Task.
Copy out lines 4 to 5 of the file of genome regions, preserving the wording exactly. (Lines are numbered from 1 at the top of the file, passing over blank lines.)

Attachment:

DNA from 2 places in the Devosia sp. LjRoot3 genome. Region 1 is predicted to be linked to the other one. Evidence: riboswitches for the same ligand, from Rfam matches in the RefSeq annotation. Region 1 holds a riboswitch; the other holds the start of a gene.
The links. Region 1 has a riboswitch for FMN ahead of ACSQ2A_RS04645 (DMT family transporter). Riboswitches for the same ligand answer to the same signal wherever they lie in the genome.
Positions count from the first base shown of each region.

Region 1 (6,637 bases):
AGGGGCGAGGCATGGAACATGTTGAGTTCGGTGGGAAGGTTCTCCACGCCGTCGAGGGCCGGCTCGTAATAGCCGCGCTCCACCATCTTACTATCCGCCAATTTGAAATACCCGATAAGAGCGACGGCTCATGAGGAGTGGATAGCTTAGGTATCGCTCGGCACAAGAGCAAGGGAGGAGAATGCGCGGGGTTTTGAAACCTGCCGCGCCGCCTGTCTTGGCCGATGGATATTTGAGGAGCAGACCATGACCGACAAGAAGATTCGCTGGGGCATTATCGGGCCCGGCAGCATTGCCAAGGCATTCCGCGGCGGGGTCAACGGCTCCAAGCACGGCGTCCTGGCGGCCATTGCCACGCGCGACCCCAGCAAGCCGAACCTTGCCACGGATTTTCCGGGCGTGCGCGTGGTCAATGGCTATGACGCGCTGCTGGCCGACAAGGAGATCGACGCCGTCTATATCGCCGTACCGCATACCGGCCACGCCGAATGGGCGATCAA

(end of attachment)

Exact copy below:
Region 1 (6,637 bases):
AGGGGCGAGGCATGGAACATGTTGAGTTCGGTGGGAAGGTTCTCCACGCCGTCGAGGGCCGGCTCGTAATAGCCGCGCTCCACCATCTTACTATCCGCCAATTTGAAATACCCGATAAGAGCGACGGCTCATGAGGAGTGGATAGCTTAGGTATCGCTCGGCACAAGAGCAAGGGAGGAGAATGCGCGGGGTTTTGAAACCTGCCGCGCCGCCTGTCTTGGCCGATGGATATTTGAGGAGCAGACCATGACCGACAAGAAGATTCGCTGGGGCATTATCGGGCCCGGCAGCATTGCCAAGGCATTCCGCGGCGGGGTCAACGGCTCCAAGCACGGCGTCCTGGCGGCCATTGCCACGCGCGACCCCAGCAAGCCGAACCTTGCCACGGATTTTCCGGGCGTGCGCGTGGTCAATGGCTATGACGCGCTGCTGGCCGACAAGGAGATCGACGCCGTCTATATCGCCGTACCGCATACCGGCCACGCCGAATGGGCGATCAA